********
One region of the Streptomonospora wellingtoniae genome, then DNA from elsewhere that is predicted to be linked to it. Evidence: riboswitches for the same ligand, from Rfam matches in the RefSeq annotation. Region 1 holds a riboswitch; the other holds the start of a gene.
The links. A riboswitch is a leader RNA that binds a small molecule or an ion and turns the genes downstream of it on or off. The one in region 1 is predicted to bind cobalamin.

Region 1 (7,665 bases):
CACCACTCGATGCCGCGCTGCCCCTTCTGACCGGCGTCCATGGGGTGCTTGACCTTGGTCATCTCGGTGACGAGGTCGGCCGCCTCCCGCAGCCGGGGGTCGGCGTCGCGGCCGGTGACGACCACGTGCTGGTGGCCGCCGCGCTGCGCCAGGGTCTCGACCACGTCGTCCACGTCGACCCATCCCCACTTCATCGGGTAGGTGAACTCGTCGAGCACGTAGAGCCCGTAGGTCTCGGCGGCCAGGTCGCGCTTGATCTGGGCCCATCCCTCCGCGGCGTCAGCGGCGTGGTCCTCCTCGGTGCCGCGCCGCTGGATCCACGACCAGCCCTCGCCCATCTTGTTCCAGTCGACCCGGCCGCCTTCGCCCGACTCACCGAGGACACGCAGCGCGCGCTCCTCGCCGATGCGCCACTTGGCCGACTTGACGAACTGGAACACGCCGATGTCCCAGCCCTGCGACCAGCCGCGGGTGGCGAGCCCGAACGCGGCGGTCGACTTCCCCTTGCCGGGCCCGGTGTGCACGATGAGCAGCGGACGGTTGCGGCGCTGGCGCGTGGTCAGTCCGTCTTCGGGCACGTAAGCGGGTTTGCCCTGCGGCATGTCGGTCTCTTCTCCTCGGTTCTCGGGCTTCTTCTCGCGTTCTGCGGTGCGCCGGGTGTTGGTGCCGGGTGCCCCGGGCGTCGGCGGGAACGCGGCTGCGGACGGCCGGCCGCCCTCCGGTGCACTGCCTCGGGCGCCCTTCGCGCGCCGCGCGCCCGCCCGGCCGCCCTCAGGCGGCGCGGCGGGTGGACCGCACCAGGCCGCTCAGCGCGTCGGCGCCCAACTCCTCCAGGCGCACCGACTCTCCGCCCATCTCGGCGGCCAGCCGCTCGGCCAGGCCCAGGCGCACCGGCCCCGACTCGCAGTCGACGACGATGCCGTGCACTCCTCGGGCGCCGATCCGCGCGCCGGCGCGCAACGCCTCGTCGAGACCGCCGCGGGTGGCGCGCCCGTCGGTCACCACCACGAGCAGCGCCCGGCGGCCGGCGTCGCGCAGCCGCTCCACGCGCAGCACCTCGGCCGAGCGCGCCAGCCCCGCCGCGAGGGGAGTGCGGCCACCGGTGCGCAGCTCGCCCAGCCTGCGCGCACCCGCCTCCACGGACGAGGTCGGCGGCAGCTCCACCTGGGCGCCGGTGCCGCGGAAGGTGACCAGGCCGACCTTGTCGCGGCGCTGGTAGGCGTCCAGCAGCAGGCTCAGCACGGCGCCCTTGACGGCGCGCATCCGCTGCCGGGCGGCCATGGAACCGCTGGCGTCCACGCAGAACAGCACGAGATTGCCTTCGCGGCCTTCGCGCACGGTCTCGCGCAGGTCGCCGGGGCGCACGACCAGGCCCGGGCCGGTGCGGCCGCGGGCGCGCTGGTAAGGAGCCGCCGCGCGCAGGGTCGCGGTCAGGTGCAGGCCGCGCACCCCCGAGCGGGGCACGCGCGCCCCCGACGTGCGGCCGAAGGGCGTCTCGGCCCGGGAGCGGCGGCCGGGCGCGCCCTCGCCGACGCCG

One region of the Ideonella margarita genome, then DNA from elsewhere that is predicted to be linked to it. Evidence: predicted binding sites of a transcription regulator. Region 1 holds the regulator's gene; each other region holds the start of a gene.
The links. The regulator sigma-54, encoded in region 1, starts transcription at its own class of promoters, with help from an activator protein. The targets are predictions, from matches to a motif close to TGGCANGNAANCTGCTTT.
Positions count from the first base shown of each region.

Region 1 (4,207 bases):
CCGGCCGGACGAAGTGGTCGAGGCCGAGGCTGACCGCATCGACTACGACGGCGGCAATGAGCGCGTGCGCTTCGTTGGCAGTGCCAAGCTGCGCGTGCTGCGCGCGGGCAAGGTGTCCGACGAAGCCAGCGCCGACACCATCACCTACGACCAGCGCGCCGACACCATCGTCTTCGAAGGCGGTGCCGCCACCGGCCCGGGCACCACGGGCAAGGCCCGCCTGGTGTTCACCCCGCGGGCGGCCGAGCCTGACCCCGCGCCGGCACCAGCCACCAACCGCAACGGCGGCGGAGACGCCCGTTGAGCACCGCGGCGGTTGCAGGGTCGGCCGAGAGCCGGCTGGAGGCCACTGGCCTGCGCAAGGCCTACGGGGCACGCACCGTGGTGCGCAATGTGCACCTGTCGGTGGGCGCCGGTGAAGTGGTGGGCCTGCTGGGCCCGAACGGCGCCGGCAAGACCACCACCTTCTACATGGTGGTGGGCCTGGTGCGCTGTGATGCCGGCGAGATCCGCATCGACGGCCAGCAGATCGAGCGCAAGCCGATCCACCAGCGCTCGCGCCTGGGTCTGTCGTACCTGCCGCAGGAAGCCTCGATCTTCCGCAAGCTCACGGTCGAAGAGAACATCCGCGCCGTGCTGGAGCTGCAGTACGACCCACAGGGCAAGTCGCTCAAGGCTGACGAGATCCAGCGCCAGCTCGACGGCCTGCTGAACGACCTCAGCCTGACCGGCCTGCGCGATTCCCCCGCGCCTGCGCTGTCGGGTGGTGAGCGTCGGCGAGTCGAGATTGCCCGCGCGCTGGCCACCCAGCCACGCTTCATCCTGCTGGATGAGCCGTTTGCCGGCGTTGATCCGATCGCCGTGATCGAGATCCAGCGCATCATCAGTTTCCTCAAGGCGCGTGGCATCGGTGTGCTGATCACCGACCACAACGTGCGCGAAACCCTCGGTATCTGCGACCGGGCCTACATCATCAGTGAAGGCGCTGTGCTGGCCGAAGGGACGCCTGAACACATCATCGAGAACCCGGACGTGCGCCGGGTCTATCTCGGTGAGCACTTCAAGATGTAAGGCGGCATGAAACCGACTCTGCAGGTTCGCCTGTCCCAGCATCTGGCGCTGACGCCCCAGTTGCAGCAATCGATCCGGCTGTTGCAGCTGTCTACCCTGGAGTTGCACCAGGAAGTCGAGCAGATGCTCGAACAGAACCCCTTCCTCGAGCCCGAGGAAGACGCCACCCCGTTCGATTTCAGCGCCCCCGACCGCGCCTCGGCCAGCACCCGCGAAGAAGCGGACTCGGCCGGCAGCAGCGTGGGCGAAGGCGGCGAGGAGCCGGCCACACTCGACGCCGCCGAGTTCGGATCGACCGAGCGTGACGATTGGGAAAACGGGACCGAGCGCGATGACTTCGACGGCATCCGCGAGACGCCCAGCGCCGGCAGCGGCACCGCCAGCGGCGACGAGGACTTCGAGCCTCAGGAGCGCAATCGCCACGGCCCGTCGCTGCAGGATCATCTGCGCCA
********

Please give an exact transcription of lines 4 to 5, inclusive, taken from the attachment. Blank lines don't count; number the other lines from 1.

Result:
CACCACTCGATGCCGCGCTGCCCCTTCTGACCGGCGTCCATGGGGTGCTTGACCTTGGTCATCTCGGTGACGAGGTCGGCCGCCTCCCGCAGCCGGGGGTCGGCGTCGCGGCCGGTGACGACCACGTGCTGGTGGCCGCCGCGCTGCGCCAGGGTCTCGACCACGTCGTCCACGTCGACCCATCCCCACTTCATCGGGTAGGTGAACTCGTCGAGCACGTAGAGCCCGTAGGTCTCGGCGGCCAGGTCGCGCTTGATCTGGGCCCATCCCTCCGCGGCGTCAGCGGCGTGGTCCTCCTCGGTGCCGCGCCGCTGGATCCACGACCAGCCCTCGCCCATCTTGTTCCAGTCGACCCGGCCGCCTTCGCCCGACTCACCGAGGACACGCAGCGCGCGCTCCTCGCCGATGCGCCACTTGGCCGACTTGACGAACTGGAACACGCCGATGTCCCAGCCCTGCGACCAGCCGCGGGTGGCGAGCCCGAACGCGGCGGTCGACTTCCCCTTGCCGGGCCCGGTGTGCACGATGAGCAGCGGACGGTTGCGGCGCTGGCGCGTGGTCAGTCCGTCTTCGGGCACGTAAGCGGGTTTGCCCTGCGGCATGTCGGTCTCTTCTCCTCGGTTCTCGGGCTTCTTCTCGCGTTCTGCGGTGCGCCGGGTGTTGGTGCCGGGTGCCCCGGGCGTCGGCGGGAACGCGGCTGCGGACGGCCGGCCGCCCTCCGGTGCACTGCCTCGGGCGCCCTTCGCGCGCCGCGCGCCCGCCCGGCCGCCCTCAGGCGGCGCGGCGGGTGGACCGCACCAGGCCGCTCAGCGCGTCGGCGCCCAACTCCTCCAGGCGCACCGACTCTCCGCCCATCTCGGCGGCCAGCCGCTCGGCCAGGCCCAGGCGCACCGGCCCCGACTCGCAGTCGACGACGATGCCGTGCACTCCTCGGGCGCCGATCCGCGCGCCGGCGCGCAACGCCTCGTCGAGACCGCCGCGGGTGGCGCGCCCGTCGGTCACCACCACGAGCAGCGCCCGGCGGCCGGCGTCGCGCAGCCGCTCCACGCGCAGCACCTCGGCCGAGCGCGCCAGCCCCGCCGCGAGGGGAGTGCGGCCACCGGTGCGCAGCTCGCCCAGCCTGCGCGCACCCGCCTCCACGGACGAGGTCGGCGGCAGCTCCACCTGGGCGCCGGTGCCGCGGAAGGTGACCAGGCCGACCTTGTCGCGGCGCTGGTAGGCGTCCAGCAGCAGGCTCAGCACGGCGCCCTTGACGGCGCGCATCCGCTGCCGGGCGGCCATGGAACCGCTGGCGTCCACGCAGAACAGCACGAGATTGCCTTCGCGGCCTTCGCGCACGGTCTCGCGCAGGTCGCCGGGGCGCACGACCAGGCCCGGGCCGGTGCGGCCGCGGGCGCGCTGGTAAGGAGCCGCCGCGCGCAGGGTCGCGGTCAGGTGCAGGCCGCGCACCCCCGAGCGGGGCACGCGCGCCCCCGACGTGCGGCCGAAGGGCGTCTCGGCCCGGGAGCGGCGGCCGGGCGCGCCCTCGCCGACGCCG

One region of the Ideonella margarita genome, then DNA from elsewhere that is predicted to be linked to it. Evidence: predicted binding sites of a transcription regulator. Region 1 holds the regulator's gene; each other region holds the start of a gene.